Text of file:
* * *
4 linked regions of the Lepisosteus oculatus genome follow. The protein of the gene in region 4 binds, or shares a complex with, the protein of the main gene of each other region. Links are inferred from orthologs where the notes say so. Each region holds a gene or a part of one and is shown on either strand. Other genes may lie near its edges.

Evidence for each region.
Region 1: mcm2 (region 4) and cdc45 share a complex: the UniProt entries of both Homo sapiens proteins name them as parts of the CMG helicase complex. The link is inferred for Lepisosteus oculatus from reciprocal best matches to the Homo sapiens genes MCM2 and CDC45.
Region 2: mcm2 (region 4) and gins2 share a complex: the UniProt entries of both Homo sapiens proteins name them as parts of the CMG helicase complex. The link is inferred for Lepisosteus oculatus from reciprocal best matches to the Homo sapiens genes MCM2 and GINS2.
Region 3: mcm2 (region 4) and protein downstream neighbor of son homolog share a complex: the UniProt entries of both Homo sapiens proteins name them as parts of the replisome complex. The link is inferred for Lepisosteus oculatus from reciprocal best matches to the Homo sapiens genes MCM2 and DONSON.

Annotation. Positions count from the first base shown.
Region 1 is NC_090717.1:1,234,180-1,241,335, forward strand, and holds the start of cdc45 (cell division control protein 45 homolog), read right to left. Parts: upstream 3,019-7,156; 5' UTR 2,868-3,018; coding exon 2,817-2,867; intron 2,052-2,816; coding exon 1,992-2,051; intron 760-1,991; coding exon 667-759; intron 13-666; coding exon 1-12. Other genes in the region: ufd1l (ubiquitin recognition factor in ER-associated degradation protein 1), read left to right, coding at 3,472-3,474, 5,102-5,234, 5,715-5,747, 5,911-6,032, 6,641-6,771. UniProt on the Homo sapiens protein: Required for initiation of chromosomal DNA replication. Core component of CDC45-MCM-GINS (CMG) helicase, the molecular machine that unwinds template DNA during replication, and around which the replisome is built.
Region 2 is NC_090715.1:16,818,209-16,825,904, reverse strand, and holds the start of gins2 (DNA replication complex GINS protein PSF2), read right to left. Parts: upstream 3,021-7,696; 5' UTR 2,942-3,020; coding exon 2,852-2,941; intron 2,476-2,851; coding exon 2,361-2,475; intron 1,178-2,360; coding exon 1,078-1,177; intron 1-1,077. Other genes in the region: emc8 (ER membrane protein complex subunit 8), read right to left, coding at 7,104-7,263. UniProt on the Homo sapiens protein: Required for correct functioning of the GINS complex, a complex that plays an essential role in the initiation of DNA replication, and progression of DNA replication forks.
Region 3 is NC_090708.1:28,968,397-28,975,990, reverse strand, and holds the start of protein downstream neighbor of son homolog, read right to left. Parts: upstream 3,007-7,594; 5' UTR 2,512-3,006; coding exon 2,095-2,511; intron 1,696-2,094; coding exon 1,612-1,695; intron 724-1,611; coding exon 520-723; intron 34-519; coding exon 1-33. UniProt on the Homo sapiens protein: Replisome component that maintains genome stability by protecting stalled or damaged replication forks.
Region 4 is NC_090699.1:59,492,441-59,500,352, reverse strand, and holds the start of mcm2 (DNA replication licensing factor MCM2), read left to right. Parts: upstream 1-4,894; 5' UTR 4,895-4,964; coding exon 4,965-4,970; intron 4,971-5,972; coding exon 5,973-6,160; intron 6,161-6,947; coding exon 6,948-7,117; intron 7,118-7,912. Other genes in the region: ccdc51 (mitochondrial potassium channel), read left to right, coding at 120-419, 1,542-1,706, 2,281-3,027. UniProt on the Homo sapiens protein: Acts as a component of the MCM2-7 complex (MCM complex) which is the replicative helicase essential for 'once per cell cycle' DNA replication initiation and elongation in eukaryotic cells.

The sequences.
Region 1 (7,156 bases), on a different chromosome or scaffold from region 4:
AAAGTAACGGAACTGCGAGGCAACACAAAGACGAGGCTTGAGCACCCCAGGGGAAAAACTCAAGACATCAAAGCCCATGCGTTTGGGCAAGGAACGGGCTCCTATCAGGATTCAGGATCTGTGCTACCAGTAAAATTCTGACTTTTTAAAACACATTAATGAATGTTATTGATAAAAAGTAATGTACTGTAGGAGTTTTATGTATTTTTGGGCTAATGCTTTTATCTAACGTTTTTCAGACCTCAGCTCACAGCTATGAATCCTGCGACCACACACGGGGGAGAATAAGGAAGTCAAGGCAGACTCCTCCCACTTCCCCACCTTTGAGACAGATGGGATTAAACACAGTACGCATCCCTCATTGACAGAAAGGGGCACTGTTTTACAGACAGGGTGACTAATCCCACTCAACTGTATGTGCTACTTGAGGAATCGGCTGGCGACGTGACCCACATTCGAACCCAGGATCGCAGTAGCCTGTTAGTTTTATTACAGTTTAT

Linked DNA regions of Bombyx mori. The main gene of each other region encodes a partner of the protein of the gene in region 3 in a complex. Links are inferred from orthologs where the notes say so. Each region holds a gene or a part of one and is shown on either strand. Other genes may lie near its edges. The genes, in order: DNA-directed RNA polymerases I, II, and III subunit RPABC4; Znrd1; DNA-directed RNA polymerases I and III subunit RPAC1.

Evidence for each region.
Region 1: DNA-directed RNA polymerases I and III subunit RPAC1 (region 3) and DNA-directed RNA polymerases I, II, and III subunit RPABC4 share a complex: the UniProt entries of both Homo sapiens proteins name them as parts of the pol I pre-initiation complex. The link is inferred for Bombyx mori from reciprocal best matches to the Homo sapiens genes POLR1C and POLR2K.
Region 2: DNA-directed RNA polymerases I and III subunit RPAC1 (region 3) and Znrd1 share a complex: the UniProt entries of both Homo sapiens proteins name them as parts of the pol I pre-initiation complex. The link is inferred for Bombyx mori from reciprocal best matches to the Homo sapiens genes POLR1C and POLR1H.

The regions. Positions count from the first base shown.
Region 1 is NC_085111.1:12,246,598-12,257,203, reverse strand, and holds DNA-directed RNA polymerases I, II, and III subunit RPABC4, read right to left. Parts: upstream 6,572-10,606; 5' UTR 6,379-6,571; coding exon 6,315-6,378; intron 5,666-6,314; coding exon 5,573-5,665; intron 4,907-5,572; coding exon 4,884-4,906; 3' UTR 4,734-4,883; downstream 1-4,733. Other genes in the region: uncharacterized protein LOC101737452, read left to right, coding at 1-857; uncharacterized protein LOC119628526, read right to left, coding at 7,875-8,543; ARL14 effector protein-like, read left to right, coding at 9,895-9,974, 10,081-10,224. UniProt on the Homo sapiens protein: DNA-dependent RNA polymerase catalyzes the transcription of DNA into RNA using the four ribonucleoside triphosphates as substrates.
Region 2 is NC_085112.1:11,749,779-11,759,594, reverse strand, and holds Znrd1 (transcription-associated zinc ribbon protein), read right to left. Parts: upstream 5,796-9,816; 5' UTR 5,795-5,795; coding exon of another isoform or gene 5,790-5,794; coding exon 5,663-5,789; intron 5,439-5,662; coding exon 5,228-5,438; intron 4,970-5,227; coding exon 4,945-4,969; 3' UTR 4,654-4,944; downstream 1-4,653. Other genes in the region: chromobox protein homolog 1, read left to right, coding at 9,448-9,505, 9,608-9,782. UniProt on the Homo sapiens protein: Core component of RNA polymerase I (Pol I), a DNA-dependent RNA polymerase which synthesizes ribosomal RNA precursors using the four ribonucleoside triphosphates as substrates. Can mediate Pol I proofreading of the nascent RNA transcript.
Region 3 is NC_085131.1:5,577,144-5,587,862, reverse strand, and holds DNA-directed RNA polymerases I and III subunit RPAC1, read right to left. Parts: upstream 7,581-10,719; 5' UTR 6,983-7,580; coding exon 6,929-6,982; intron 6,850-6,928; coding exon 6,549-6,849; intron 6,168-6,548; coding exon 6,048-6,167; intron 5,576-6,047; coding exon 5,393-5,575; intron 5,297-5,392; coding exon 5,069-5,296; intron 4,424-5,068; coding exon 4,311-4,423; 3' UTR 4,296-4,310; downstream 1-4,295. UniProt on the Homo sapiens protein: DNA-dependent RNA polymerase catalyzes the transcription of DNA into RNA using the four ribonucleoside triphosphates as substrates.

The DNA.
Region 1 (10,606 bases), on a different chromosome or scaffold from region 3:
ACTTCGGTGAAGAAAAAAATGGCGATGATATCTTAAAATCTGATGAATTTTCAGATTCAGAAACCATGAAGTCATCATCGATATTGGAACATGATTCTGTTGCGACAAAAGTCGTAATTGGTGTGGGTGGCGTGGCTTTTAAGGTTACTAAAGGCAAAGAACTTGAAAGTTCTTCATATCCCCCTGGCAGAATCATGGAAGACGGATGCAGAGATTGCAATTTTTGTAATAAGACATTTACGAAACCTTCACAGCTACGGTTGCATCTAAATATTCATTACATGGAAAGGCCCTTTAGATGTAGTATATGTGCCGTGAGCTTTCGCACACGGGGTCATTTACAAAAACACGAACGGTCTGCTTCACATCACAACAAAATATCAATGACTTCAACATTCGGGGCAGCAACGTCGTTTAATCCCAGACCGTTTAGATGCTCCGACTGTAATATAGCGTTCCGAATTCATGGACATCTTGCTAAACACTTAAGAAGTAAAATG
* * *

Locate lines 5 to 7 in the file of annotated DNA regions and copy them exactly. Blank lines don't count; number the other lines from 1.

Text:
Region 3: mcm2 (region 4) and protein downstream neighbor of son homolog share a complex: the UniProt entries of both Homo sapiens proteins name them as parts of the replisome complex. The link is inferred for Lepisosteus oculatus from reciprocal best matches to the Homo sapiens genes MCM2 and DONSON.

Annotation. Positions count from the first base shown.
Region 1 is NC_090717.1:1,234,180-1,241,335, forward strand, and holds the start of cdc45 (cell division control protein 45 homolog), read right to left. Parts: upstream 3,019-7,156; 5' UTR 2,868-3,018; coding exon 2,817-2,867; intron 2,052-2,816; coding exon 1,992-2,051; intron 760-1,991; coding exon 667-759; intron 13-666; coding exon 1-12. Other genes in the region: ufd1l (ubiquitin recognition factor in ER-associated degradation protein 1), read left to right, coding at 3,472-3,474, 5,102-5,234, 5,715-5,747, 5,911-6,032, 6,641-6,771. UniProt on the Homo sapiens protein: Required for initiation of chromosomal DNA replication. Core component of CDC45-MCM-GINS (CMG) helicase, the molecular machine that unwinds template DNA during replication, and around which the replisome is built.